Professional experience: Most academic CVs will not feature professional experience. Urban and regional planning is a professional field, however, so it may be beneficial to list your relevant work experience outside of academia. You will need to use your best judgement on whether to list your professional experience, and be sure to only include substantial work that is directly relevant to your research, teaching, and/or service. If you have 10 years of experience working in a professional planning setting, for example, that is certainly worth including and will likely be viewed as an asset by many search committees. If you have a year of experience or a summer internship, however, I would not include them.

Research: The next section of your CV should describe your research accomplishments, most importantly your a) publications b) grants and c) presentations.

Publications: You should write this section according to the hierarchy of publications, starting with the most universally recognized and important (in a job-market sense) publications and ending with manuscripts that are still under review or in-progress. As you can see on my CV, I list my peer-reviewed journal articles followed by peer-reviewed book chapters, reports and other non-peer reviewed publications, and journal articles under review. If you have a book published or under contract, you would likely put it at the top of this section. A few general do’s and don’ts with regards to publications:

  • Do include a full citation for each publication.

  • Don’t mix publications together. Peer-reviewed journal articles should be separately listed from book chapters, which should be separately listed from book reviews, encyclopedia entries, opinion pieces, etc. Don’t force the search committee to parse your publications! There is a clear hierarchy with regards to the categories of publications in planning and academia generally, and this section of your CV should reflect that.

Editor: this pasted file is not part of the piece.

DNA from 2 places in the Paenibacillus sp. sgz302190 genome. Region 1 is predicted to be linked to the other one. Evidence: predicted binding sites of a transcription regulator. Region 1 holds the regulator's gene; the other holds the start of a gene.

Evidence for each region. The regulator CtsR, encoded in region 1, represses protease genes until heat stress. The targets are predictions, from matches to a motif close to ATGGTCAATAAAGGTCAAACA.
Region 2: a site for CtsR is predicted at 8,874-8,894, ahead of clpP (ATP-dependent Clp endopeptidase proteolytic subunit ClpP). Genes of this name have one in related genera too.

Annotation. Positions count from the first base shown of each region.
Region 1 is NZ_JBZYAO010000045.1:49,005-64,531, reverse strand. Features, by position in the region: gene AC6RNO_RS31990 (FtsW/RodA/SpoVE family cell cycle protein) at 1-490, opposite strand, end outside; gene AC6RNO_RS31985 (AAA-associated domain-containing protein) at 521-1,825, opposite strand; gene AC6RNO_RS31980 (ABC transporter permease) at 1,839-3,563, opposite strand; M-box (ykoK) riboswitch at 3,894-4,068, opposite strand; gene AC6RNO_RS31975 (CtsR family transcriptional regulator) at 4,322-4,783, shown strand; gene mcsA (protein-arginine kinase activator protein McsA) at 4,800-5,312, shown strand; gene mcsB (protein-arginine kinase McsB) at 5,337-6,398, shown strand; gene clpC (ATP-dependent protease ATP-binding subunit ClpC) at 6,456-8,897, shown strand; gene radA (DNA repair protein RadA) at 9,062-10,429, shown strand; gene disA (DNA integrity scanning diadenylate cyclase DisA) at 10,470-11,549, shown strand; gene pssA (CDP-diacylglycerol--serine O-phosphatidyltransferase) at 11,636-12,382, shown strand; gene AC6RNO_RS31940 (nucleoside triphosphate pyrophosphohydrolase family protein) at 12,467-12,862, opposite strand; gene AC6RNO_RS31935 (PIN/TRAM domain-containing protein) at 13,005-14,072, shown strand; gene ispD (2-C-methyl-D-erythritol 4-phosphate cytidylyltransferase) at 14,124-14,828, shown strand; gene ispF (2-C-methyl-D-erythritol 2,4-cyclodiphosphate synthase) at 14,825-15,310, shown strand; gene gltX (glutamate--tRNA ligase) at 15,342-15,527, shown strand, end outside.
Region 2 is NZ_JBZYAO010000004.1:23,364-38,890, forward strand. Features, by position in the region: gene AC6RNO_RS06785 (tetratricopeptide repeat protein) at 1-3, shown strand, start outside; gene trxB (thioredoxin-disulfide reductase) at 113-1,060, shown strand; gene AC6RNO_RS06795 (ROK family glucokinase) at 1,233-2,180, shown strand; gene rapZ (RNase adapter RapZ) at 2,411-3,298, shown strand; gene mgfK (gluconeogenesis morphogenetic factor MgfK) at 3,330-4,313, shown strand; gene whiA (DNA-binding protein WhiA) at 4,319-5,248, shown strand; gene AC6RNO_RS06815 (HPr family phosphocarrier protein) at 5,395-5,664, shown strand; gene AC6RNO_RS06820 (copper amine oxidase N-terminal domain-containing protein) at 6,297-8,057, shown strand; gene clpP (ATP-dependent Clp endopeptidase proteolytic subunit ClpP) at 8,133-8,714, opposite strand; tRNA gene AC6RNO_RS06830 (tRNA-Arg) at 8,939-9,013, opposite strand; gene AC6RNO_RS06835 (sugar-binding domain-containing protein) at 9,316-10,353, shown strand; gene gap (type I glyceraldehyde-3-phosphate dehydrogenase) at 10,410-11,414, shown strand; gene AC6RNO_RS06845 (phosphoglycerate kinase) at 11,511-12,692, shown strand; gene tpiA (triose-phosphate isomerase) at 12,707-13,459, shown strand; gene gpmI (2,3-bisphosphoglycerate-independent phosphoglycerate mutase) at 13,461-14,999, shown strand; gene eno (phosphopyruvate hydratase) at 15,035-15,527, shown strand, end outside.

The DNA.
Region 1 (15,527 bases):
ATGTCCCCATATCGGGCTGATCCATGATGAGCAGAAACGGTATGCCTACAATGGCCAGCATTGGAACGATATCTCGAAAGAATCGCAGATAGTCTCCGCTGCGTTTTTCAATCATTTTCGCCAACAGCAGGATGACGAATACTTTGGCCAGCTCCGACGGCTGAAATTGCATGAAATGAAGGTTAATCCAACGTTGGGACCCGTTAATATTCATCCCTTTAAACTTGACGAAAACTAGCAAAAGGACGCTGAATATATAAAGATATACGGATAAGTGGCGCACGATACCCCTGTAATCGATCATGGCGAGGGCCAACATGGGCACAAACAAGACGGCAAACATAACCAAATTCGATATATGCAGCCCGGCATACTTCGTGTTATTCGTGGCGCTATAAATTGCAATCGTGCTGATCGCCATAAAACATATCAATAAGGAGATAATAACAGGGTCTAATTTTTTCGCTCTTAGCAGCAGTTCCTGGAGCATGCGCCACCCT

• Do list your manuscripts under review. For your job market CV (i.e. the one you send to search committees), list the journal where a paper is under review regardless of its status (submitted, under review, revise and resubmit, or accepted pending minor revisions). For your public-facing CV, don’t list the journal unless you have already received a revise and resubmit decision.

  • Do/Don’t include a ‘manuscripts in preparation’ section. After all these years, I still don’t know what to think about this common CV entry. On the one hand, describing your future papers can signal to a search committee that you have a well-thought out publication plan. On the other, anyone can describe all the great things they intend to do in the future without including any actual information about the present. My advice: be sparing. If you decide to include papers in preparation, limit the number and don’t describe the journals where you intend to submit them. Do try and associate them with an accomplishment (i.e. presented at the 2019 ACSP conference, manuscript currently being revised for submission). Don’t be the person who has 12 manuscripts under preparation but none actually published - this sends the wrong signals.

Grants: The next part of the research portion of your CV should describe your competitive grants. This means grant funding you have received separate from your standard university stipend/package. I separate internal/external grants, but as a PhD candidate you can probably combine them. What grants should you include? Those where you are the principal investigator (PI), co-principal investigator (co-PI), or investigator i.e. grants you had a part in receiving and administering. If you were hired onto a grant project as a PhD student, you probably shouldn’t include the grant on your CV. Do include the competitive academic fellowships you have received.